"Mike and I built a garden cart. Now, we didn't really know how to build a garden cart, but there was quite a bit of information on the internet, including a guy with his own blog and manual on how to build a good garden cart almost entirely from common building supplies. He calls it the Whizbang Garden cart. We ordered his manual and built ourselves a whizbang. I'm glad we did, because it's really a great cart. I doubt it would have been as durable or balanced had we built it on our own. We'll post some pictures at a later date. If you're interested in building your own, or just learning more about garden carts, here's his link: gardencartblog.blogspot.com"

Nice cart, Luke. Your Bantry Bay Whizbang is now officially entered in the 2008 Whizbang Garden Cart Contest.

Saturday, May 24, 2008

Tevye's Russian Whizbang Milk Cart
(2008 Contest Entry #2)


That “old” garden cart is actually not as old as it looks. I’ll let Gabe Acrich from Colfax, California tell the story:

"My wife Sarah has been putting on community theatre plays for many years. Sound of Music , Oliver etc. etc. Lots of adults and tons of kids. The kids pass the hat at the end of the play and all the money goes to a charitable organization. Well this year it's Fiddler on the Roof. The lead character and center stage the entire show will be "the Garden Cart". It will serve as the sewing table , the master bed, turned on it's end the wedding backdrop, the Sabbath table and last but not least Tevye's milk cart.

Now for the building of the cart. Everything except a fresh sheet of plywood and the wheels came from the boneyard. It's amazing how much I had in order to build this and that's prior to adding all the extra aged wood to make the cart appear authentic. We searched high and low on the internet for wheels. Too expensive, not authentic, or shipping was too high. We took a car trip from our home in N. California through Arizona to New Mexico. Not for wheels in particular but we did take the van just in case. On our last day in New Mexico , there they were, perfect. And 26 inches as an added bonus. We had forgotten the size we needed but would have bought almost any size and made it work.

The first cast party had a pile of wood and tools awaiting everyone. We built the whole thing in three hours with about 7 men. 2 build and five watch and drink beer. The greatest idea was the extra axle support added at the last minute. It looks just like the leg support but shorter. It comes down just a few inches below the cart bottom and the axle goes through it as well. It adds a good deal more support for these extra heavy wheels. (sorry ,you can barely see the top of it over the wheel in this picture) Except for the wheels and support, and all the extra wood for looks, we followed the plans exactly. Oh, we also widened the cart by 1 foot. No metal across the top either. We gorilla glued the heck out of everything. Let it dry and painted the plywood.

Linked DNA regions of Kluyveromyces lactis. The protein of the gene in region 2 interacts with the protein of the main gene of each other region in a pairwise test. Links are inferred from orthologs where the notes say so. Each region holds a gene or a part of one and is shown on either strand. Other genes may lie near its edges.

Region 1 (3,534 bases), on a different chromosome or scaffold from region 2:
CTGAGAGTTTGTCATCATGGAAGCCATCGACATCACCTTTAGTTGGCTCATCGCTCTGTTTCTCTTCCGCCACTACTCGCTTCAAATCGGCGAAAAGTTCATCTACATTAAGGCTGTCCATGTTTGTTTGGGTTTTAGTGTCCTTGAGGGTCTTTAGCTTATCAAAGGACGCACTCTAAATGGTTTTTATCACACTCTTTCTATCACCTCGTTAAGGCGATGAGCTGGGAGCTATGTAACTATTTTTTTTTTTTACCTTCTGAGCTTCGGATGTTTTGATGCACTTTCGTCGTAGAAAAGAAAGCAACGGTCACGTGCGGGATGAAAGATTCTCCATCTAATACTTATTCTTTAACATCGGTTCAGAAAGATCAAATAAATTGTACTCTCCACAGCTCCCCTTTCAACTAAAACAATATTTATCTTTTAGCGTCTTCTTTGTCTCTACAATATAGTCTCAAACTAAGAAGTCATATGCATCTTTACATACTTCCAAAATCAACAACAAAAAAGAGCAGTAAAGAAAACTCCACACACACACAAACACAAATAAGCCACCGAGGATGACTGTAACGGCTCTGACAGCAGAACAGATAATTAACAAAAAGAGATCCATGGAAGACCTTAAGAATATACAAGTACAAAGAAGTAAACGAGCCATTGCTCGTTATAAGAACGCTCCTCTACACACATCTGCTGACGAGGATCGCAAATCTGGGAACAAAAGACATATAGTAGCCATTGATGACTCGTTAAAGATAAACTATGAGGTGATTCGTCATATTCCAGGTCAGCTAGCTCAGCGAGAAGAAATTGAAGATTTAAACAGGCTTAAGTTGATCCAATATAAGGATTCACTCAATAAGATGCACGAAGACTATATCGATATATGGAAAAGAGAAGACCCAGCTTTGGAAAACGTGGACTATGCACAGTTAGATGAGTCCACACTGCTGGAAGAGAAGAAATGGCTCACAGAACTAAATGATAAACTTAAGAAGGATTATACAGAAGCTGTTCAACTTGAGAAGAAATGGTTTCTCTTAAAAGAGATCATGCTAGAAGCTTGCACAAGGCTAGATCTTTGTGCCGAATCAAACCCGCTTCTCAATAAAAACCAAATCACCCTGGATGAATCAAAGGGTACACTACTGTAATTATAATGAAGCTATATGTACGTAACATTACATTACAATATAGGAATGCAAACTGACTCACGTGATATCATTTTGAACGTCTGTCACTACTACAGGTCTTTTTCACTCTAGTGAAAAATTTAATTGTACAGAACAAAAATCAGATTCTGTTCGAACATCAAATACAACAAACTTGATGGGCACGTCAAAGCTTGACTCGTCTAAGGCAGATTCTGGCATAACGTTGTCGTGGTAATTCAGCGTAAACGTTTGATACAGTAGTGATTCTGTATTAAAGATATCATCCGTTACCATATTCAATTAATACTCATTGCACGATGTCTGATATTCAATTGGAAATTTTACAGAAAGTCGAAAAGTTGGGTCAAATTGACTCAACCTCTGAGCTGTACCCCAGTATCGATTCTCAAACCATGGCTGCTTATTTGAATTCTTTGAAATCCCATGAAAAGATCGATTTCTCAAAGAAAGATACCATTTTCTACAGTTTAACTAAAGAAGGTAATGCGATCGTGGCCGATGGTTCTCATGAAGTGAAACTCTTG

I'll send you I picture while it's up on stage but that's many months away."

Thanks Gabe. That’s a fine cart. I wish you the best with the play, and I wish you the best as Entry #2 in this year’s Whizbang Garden Cart Contest.

Friday, March 28, 2008

2008 Cart Contest Entry #1


John Hudson (a.k.a., The Ancient Mariner) built that smart-looking Whizbang Garden Cart pictured above. The photo below shows Mary Hudson (a.k.a., "The Boss" or "Head Mess Cook" or "First Mate") with the unpainted cart.

The Hudsons live in Alabama. These pictures, and John's comments below constitute entry #1 in the 2008 Whizbang Garden Cart Contest.


Here's What Mr. Hudson had to say about his Whizbang Cart:

"The famous or infamous cart is finished. Materials pretty much as in the plan. 5-ply Ext grade Douglas fir plywood. Douglas fir for the handles, the rest pine. Unable to get the thin J-bead. Most around here is plastic. Finally found some heavy metal j-bead, gauged out to 1/32 inch and edges rolled and crimped. Little harder to work. Had to drill holes. But did the job. Finished with two coats Behr solid color premium deck, fence and siding stain.

Couple of mistakes
1. I read with interest the use of duct tape for masking when gluing. I have plenty of duct tapes so I promptly grabbed some blue painters masking tape and carefully masked it. Not a Good idea!! My only excuse is old age. I turned 80 in November of 07.

2. I’m a fan of coated deck screws so where possible I bought them rather then the plain wood screws. The inch & 1/4 worked fine. Didn’t notice the 2 & 1/2 were #10 so fastening the bottom to the handles heard a crack Figured I might have drilled crooked. Did the next, another crack. Turned the cart over, saw two partial splits in my nice straight grained fir handles. Removed the offending screws. Dawned on me that these were size 10 rather then 8. Redrilled the pilot holes , repaired the cracked spots and all ok. Don’t have a table saw for ripping . Picked up a gadget (ACU-RIP) for my skill saw and was able to do the required rip in the two by four. The cart was made primarily for the wife. So she wanted barn red She will name it at a later date."

Nice Job John! Thank you for your sharing your Whizbang Garden Cart with the rest of the world. I hope it inspires others to get their cart done and enter it in the contest.